I really enjoy all of the different discussions on this forum and the pictures that all of you have posted. I decided to add a few of my own pictures that I took while harvesting soybeans this fall. I hope all of you enjoy them.
That monitor in the 8330 is pretty cool, I've always thought it must be hard to see whats going on behind you when your operating one of those massive grain carts. The 'jockey bins' we use here only hold like 10t
I would like to thank everyone for their gracious responses to my post. I will have to say that I was lucky to be at the right place at the right time for those sunset pictures.
I will try and answer some of the questions that you asked.
We run both autotrac and mapping in the combine. The autotrac is an integrated system that we really like and responds better then using the John Deere universal system that we used on our old machine. We have a 2600 GS2 display in the combine that is a nice advancement over the regular greenstar display.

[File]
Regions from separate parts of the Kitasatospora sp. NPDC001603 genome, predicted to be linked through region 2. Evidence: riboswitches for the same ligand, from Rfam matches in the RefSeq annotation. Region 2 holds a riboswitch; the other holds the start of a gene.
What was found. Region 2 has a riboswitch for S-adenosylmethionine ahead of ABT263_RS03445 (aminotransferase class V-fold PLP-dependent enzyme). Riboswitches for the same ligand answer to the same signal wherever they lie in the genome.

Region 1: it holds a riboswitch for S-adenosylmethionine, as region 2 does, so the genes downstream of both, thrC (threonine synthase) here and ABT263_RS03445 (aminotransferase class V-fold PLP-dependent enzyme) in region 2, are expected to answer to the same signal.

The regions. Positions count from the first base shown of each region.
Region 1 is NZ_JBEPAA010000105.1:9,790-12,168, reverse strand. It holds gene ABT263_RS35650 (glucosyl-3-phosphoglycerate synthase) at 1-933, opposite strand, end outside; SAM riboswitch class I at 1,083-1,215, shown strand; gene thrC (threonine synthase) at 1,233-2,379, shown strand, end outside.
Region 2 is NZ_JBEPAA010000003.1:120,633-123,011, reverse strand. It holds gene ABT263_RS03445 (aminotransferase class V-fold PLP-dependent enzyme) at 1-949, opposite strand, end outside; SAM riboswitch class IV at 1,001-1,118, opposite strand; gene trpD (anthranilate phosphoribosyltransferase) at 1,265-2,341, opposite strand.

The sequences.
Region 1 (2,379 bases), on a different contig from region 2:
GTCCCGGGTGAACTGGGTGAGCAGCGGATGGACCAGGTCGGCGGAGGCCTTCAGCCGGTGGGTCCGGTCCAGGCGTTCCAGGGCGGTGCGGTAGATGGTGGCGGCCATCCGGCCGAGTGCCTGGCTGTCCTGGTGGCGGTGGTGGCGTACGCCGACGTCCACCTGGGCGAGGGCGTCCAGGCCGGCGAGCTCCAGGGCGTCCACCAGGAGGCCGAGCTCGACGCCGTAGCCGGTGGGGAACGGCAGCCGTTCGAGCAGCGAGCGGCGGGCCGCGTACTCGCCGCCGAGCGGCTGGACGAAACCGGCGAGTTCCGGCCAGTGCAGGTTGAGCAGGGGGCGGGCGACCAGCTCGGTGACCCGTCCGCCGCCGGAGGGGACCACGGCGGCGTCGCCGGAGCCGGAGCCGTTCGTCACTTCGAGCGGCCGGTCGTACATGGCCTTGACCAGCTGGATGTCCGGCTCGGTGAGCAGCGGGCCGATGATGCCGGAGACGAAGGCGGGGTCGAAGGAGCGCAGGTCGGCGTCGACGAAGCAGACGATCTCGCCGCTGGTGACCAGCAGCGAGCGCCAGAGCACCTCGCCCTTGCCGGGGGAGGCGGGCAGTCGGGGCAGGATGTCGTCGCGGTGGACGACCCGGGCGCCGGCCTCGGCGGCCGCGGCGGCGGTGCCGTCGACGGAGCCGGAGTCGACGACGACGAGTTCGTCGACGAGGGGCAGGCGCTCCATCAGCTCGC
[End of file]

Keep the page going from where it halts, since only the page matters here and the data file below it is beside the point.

The camera system is powered by the power point found in the cab of the combine and 8330 tractor. The video wire that goes to the camera also powers the camera. So you don't have two different cables going out to each camera. The camera that is on the cart has its video cable plugged directly into the screen. The screen is plugged into one of the tractor power points. The wireless camera system on the combine has a little junction box in the cab that you plug into a power source. You then run the video cable to the camera and plug in and mount the wireless antenna to the junction box and thats it. Yes, we do print out scale tickets using the printer in the cab. The scale is normally within + or - 1% of the elevator scale. Actually regarding watching tv on the screen, you can. The 9" screen includes a TV antenna that allows you to pick up local broadcasts. The channels in my area are limited to two, and they don't come in all that well. However, depending on where you are located the tv reception might not be to bad.
The beans in that field are ended up making 45 bushels and acre, which is actually good for the area. We farm in the South East corner of South Dakota. Our overall soybean average should be in the mid forties, if it ever dries out enough to finish them. We have not done any corn, so I cannnot say how its going to do yet.